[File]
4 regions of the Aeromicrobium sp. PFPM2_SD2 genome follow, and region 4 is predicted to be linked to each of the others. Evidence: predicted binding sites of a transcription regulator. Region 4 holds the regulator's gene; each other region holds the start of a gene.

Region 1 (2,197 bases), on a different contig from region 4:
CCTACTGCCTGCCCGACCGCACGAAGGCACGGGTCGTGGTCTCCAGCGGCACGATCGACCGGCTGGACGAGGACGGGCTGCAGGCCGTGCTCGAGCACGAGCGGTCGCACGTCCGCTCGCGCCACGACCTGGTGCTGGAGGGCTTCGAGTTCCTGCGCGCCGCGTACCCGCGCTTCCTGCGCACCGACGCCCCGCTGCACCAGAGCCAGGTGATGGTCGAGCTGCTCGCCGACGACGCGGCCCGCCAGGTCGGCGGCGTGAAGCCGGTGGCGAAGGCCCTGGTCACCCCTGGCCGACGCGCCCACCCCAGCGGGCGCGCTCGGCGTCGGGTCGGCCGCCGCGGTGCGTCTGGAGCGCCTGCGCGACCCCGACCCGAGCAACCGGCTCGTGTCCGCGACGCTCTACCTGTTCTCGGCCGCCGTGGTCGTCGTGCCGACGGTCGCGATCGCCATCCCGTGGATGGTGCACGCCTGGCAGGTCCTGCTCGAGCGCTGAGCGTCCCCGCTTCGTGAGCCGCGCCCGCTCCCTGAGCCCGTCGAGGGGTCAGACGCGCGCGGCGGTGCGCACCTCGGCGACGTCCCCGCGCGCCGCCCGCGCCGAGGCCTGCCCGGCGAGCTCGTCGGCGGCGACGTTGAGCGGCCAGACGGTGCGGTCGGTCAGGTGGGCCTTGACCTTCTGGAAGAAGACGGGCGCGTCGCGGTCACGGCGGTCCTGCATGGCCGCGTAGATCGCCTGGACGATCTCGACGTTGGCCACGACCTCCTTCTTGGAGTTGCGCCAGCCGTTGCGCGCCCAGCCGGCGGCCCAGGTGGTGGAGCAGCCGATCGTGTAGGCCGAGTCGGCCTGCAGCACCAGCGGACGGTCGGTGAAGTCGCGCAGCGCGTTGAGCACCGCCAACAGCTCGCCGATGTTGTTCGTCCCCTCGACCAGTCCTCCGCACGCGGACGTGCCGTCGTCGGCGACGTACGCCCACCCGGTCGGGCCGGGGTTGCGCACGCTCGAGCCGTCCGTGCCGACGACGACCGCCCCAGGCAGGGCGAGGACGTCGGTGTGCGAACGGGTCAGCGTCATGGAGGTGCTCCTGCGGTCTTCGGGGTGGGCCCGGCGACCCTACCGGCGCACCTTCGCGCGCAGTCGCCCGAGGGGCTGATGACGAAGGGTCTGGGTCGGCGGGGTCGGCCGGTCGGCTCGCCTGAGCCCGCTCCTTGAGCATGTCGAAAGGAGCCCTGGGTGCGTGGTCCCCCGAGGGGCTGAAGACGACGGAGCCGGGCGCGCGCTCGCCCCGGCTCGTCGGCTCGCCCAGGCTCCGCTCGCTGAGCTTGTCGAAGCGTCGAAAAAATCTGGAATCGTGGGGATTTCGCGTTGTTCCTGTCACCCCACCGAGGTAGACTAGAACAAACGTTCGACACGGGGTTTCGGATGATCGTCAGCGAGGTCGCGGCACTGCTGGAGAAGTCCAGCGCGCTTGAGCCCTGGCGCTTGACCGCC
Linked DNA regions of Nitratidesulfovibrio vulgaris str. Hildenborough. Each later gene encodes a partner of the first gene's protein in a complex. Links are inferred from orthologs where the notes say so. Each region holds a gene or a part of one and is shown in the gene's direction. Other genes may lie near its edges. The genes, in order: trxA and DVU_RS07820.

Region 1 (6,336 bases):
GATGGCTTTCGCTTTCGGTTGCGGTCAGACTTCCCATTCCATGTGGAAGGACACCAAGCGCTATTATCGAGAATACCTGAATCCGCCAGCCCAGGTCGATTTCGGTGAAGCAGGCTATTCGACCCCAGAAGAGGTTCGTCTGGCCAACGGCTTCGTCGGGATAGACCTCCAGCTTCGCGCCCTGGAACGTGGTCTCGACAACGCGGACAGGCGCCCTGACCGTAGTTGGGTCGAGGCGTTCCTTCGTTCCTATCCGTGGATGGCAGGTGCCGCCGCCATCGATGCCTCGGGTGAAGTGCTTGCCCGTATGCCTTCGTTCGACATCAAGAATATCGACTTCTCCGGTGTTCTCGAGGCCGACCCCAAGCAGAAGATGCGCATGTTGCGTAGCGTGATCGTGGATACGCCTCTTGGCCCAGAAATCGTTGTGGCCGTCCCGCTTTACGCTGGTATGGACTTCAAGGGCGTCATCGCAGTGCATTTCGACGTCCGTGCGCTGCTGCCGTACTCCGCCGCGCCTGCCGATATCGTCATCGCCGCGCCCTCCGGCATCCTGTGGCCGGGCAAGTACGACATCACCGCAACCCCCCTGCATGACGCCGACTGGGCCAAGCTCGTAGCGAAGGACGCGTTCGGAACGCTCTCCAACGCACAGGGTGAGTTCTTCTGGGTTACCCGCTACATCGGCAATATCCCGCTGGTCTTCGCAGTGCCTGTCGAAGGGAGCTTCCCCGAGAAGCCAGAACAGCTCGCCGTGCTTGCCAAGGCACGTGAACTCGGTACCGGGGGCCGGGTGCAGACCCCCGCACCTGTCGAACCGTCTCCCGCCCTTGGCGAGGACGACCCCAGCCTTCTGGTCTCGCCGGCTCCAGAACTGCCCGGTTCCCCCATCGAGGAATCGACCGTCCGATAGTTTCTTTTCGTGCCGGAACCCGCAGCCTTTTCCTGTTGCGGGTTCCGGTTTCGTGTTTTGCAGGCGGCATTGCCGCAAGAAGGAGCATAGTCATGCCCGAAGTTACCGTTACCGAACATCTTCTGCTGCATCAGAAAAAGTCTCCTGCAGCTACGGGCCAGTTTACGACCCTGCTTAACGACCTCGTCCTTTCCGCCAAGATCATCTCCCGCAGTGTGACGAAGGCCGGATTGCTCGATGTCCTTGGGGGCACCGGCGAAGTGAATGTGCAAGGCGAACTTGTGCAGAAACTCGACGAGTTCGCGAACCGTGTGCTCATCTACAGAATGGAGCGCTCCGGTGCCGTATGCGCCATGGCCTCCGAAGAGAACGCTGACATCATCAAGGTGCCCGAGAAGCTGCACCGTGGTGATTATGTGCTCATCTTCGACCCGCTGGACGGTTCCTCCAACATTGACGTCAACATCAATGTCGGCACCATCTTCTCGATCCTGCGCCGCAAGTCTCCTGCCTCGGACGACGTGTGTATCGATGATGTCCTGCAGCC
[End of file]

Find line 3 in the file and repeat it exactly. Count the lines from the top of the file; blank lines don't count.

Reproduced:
CCTACTGCCTGCCCGACCGCACGAAGGCACGGGTCGTGGTCTCCAGCGGCACGATCGACCGGCTGGACGAGGACGGGCTGCAGGCCGTGCTCGAGCACGAGCGGTCGCACGTCCGCTCGCGCCACGACCTGGTGCTGGAGGGCTTCGAGTTCCTGCGCGCCGCGTACCCGCGCTTCCTGCGCACCGACGCCCCGCTGCACCAGAGCCAGGTGATGGTCGAGCTGCTCGCCGACGACGCGGCCCGCCAGGTCGGCGGCGTGAAGCCGGTGGCGAAGGCCCTGGTCACCCCTGGCCGACGCGCCCACCCCAGCGGGCGCGCTCGGCGTCGGGTCGGCCGCCGCGGTGCGTCTGGAGCGCCTGCGCGACCCCGACCCGAGCAACCGGCTCGTGTCCGCGACGCTCTACCTGTTCTCGGCCGCCGTGGTCGTCGTGCCGACGGTCGCGATCGCCATCCCGTGGATGGTGCACGCCTGGCAGGTCCTGCTCGAGCGCTGAGCGTCCCCGCTTCGTGAGCCGCGCCCGCTCCCTGAGCCCGTCGAGGGGTCAGACGCGCGCGGCGGTGCGCACCTCGGCGACGTCCCCGCGCGCCGCCCGCGCCGAGGCCTGCCCGGCGAGCTCGTCGGCGGCGACGTTGAGCGGCCAGACGGTGCGGTCGGTCAGGTGGGCCTTGACCTTCTGGAAGAAGACGGGCGCGTCGCGGTCACGGCGGTCCTGCATGGCCGCGTAGATCGCCTGGACGATCTCGACGTTGGCCACGACCTCCTTCTTGGAGTTGCGCCAGCCGTTGCGCGCCCAGCCGGCGGCCCAGGTGGTGGAGCAGCCGATCGTGTAGGCCGAGTCGGCCTGCAGCACCAGCGGACGGTCGGTGAAGTCGCGCAGCGCGTTGAGCACCGCCAACAGCTCGCCGATGTTGTTCGTCCCCTCGACCAGTCCTCCGCACGCGGACGTGCCGTCGTCGGCGACGTACGCCCACCCGGTCGGGCCGGGGTTGCGCACGCTCGAGCCGTCCGTGCCGACGACGACCGCCCCAGGCAGGGCGAGGACGTCGGTGTGCGAACGGGTCAGCGTCATGGAGGTGCTCCTGCGGTCTTCGGGGTGGGCCCGGCGACCCTACCGGCGCACCTTCGCGCGCAGTCGCCCGAGGGGCTGATGACGAAGGGTCTGGGTCGGCGGGGTCGGCCGGTCGGCTCGCCTGAGCCCGCTCCTTGAGCATGTCGAAAGGAGCCCTGGGTGCGTGGTCCCCCGAGGGGCTGAAGACGACGGAGCCGGGCGCGCGCTCGCCCCGGCTCGTCGGCTCGCCCAGGCTCCGCTCGCTGAGCTTGTCGAAGCGTCGAAAAAATCTGGAATCGTGGGGATTTCGCGTTGTTCCTGTCACCCCACCGAGGTAGACTAGAACAAACGTTCGACACGGGGTTTCGGATGATCGTCAGCGAGGTCGCGGCACTGCTGGAGAAGTCCAGCGCGCTTGAGCCCTGGCGCTTGACCGCC